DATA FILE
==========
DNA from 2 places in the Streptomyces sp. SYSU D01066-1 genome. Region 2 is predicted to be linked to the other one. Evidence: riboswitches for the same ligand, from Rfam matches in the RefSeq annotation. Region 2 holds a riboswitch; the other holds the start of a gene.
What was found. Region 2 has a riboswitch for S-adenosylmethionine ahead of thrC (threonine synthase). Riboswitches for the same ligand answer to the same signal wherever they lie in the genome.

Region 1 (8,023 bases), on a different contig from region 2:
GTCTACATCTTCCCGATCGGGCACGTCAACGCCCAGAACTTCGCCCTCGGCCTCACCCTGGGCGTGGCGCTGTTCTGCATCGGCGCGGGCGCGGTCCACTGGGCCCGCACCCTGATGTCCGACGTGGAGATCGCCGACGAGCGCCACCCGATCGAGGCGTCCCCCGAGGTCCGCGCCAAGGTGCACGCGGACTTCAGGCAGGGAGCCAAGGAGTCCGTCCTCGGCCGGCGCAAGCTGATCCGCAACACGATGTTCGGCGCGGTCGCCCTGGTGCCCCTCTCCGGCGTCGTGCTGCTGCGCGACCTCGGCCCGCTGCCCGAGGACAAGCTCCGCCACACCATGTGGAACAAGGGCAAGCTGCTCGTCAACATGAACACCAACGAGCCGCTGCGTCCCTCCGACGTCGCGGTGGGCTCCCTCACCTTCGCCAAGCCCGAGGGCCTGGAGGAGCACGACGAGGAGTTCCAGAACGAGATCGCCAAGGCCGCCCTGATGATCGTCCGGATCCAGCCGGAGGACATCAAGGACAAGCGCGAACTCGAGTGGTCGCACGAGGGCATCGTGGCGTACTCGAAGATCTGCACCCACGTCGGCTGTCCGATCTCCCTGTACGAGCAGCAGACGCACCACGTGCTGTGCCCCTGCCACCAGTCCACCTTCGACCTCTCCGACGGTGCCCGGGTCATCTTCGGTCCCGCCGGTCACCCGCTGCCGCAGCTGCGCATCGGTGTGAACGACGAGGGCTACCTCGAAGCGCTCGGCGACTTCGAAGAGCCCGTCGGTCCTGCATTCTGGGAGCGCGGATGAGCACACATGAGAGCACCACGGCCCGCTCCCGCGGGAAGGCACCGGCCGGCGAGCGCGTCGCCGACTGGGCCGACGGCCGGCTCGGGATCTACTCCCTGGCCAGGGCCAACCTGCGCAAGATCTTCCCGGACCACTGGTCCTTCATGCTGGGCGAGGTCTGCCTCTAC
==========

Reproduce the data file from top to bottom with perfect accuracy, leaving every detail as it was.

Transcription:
DNA from 2 places in the Streptomyces sp. SYSU D01066-1 genome. Region 2 is predicted to be linked to the other one. Evidence: riboswitches for the same ligand, from Rfam matches in the RefSeq annotation. Region 2 holds a riboswitch; the other holds the start of a gene.
What was found. Region 2 has a riboswitch for S-adenosylmethionine ahead of thrC (threonine synthase). Riboswitches for the same ligand answer to the same signal wherever they lie in the genome.

Region 1 (8,023 bases), on a different contig from region 2:
GTCTACATCTTCCCGATCGGGCACGTCAACGCCCAGAACTTCGCCCTCGGCCTCACCCTGGGCGTGGCGCTGTTCTGCATCGGCGCGGGCGCGGTCCACTGGGCCCGCACCCTGATGTCCGACGTGGAGATCGCCGACGAGCGCCACCCGATCGAGGCGTCCCCCGAGGTCCGCGCCAAGGTGCACGCGGACTTCAGGCAGGGAGCCAAGGAGTCCGTCCTCGGCCGGCGCAAGCTGATCCGCAACACGATGTTCGGCGCGGTCGCCCTGGTGCCCCTCTCCGGCGTCGTGCTGCTGCGCGACCTCGGCCCGCTGCCCGAGGACAAGCTCCGCCACACCATGTGGAACAAGGGCAAGCTGCTCGTCAACATGAACACCAACGAGCCGCTGCGTCCCTCCGACGTCGCGGTGGGCTCCCTCACCTTCGCCAAGCCCGAGGGCCTGGAGGAGCACGACGAGGAGTTCCAGAACGAGATCGCCAAGGCCGCCCTGATGATCGTCCGGATCCAGCCGGAGGACATCAAGGACAAGCGCGAACTCGAGTGGTCGCACGAGGGCATCGTGGCGTACTCGAAGATCTGCACCCACGTCGGCTGTCCGATCTCCCTGTACGAGCAGCAGACGCACCACGTGCTGTGCCCCTGCCACCAGTCCACCTTCGACCTCTCCGACGGTGCCCGGGTCATCTTCGGTCCCGCCGGTCACCCGCTGCCGCAGCTGCGCATCGGTGTGAACGACGAGGGCTACCTCGAAGCGCTCGGCGACTTCGAAGAGCCCGTCGGTCCTGCATTCTGGGAGCGCGGATGAGCACACATGAGAGCACCACGGCCCGCTCCCGCGGGAAGGCACCGGCCGGCGAGCGCGTCGCCGACTGGGCCGACGGCCGGCTCGGGATCTACTCCCTGGCCAGGGCCAACCTGCGCAAGATCTTCCCGGACCACTGGTCCTTCATGCTGGGCGAGGTCTGCCTCTAC